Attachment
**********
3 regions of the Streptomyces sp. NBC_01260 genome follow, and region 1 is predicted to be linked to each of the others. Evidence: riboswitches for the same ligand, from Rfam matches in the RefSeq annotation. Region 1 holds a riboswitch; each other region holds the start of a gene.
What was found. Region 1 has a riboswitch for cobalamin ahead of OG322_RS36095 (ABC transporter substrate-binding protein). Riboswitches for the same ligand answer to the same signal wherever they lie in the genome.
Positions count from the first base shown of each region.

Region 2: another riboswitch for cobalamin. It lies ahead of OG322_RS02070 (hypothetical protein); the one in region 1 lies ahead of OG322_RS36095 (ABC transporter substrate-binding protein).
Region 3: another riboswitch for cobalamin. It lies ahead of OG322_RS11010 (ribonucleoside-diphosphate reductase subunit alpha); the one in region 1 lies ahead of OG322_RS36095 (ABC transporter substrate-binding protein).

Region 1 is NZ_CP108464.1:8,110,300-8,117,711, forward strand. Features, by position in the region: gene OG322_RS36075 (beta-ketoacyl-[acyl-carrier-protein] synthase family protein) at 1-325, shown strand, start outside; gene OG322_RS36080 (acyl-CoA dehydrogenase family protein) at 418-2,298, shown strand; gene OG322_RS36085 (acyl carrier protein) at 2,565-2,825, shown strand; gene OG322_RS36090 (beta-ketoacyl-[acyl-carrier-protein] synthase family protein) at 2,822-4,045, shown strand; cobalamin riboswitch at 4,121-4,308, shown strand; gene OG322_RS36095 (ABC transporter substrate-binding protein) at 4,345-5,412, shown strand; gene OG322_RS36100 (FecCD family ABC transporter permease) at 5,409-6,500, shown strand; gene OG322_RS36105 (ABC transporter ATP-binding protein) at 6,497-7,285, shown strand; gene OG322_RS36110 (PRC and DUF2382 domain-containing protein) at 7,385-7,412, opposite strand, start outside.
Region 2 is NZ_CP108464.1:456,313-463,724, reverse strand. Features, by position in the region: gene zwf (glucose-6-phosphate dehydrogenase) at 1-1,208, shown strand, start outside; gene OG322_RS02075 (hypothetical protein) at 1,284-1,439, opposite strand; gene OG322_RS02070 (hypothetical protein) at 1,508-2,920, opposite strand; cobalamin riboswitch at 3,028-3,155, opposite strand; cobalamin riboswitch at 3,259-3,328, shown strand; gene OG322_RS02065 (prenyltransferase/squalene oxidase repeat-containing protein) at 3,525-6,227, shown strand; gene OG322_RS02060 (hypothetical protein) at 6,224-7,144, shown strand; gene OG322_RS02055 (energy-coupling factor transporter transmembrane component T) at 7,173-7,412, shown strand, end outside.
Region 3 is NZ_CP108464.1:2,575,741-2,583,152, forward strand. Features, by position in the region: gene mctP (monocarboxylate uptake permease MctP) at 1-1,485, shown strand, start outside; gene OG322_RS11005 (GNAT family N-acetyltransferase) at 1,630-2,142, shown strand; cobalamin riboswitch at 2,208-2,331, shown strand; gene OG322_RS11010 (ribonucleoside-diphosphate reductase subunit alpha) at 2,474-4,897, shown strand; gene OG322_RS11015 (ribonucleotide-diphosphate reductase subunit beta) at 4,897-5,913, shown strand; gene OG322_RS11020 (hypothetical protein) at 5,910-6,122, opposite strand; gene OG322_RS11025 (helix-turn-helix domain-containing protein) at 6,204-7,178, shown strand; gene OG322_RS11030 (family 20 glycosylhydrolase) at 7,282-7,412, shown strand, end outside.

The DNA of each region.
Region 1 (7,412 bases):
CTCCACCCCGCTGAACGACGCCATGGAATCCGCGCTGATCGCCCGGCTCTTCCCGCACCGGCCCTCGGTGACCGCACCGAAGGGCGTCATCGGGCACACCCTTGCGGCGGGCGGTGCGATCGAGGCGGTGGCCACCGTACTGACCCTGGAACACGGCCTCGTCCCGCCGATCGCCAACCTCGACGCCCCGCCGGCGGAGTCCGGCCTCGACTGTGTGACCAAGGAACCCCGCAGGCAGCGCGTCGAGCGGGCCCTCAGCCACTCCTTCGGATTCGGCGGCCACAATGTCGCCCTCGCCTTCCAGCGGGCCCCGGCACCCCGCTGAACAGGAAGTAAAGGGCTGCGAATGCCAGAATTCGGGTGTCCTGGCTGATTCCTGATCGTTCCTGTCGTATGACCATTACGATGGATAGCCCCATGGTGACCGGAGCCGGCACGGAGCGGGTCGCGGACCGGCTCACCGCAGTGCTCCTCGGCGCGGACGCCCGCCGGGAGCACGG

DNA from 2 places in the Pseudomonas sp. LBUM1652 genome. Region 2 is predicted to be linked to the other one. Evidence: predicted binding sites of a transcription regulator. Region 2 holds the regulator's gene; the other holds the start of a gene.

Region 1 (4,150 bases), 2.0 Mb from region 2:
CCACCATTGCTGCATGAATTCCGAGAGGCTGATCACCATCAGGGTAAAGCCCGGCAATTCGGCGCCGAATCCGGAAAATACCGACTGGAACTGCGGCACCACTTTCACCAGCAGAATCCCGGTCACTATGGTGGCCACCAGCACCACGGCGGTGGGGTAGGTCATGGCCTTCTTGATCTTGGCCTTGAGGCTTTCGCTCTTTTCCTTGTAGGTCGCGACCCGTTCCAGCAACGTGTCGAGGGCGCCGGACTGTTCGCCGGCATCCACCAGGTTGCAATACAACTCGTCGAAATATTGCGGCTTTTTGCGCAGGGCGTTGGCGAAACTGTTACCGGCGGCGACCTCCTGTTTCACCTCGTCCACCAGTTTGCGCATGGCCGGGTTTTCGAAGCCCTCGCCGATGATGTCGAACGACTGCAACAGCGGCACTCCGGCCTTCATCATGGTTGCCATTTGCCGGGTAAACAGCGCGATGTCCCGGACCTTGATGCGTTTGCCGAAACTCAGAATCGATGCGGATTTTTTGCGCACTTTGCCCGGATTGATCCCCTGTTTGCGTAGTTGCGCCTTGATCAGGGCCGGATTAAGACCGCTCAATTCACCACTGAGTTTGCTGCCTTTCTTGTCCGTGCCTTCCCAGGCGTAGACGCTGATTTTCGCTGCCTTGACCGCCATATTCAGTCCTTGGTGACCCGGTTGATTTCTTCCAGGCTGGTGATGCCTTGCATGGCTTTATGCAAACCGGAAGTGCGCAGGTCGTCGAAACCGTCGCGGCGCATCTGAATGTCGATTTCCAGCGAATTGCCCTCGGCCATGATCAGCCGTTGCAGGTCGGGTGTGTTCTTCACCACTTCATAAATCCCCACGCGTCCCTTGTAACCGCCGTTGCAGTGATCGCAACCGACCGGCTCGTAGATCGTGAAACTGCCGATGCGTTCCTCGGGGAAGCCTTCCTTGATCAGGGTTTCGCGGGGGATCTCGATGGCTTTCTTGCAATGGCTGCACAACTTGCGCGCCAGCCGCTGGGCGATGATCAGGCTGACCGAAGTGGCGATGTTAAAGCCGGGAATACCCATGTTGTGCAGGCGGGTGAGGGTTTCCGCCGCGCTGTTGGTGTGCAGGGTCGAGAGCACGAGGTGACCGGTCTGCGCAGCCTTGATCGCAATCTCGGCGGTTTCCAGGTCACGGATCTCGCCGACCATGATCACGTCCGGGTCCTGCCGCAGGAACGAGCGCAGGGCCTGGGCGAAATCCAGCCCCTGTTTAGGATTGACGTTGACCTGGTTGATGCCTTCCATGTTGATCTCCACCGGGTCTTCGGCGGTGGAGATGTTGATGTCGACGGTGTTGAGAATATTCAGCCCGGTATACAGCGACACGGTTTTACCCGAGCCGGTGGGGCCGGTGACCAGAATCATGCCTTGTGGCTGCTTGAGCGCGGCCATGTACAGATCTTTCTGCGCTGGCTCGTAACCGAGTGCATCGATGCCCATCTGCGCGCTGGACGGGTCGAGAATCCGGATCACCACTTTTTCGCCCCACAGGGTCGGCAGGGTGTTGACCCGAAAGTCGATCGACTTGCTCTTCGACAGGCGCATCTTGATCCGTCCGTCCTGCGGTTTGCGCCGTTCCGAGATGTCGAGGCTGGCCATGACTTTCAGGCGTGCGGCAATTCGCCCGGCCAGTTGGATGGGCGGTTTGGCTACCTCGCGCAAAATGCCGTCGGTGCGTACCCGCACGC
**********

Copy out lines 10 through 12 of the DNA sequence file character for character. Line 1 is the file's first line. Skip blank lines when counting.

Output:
Region 1 (7,412 bases):
CTCCACCCCGCTGAACGACGCCATGGAATCCGCGCTGATCGCCCGGCTCTTCCCGCACCGGCCCTCGGTGACCGCACCGAAGGGCGTCATCGGGCACACCCTTGCGGCGGGCGGTGCGATCGAGGCGGTGGCCACCGTACTGACCCTGGAACACGGCCTCGTCCCGCCGATCGCCAACCTCGACGCCCCGCCGGCGGAGTCCGGCCTCGACTGTGTGACCAAGGAACCCCGCAGGCAGCGCGTCGAGCGGGCCCTCAGCCACTCCTTCGGATTCGGCGGCCACAATGTCGCCCTCGCCTTCCAGCGGGCCCCGGCACCCCGCTGAACAGGAAGTAAAGGGCTGCGAATGCCAGAATTCGGGTGTCCTGGCTGATTCCTGATCGTTCCTGTCGTATGACCATTACGATGGATAGCCCCATGGTGACCGGAGCCGGCACGGAGCGGGTCGCGGACCGGCTCACCGCAGTGCTCCTCGGCGCGGACGCCCGCCGGGAGCACGG

DNA from 2 places in the Pseudomonas sp. LBUM1652 genome. Region 2 is predicted to be linked to the other one. Evidence: predicted binding sites of a transcription regulator. Region 2 holds the regulator's gene; the other holds the start of a gene.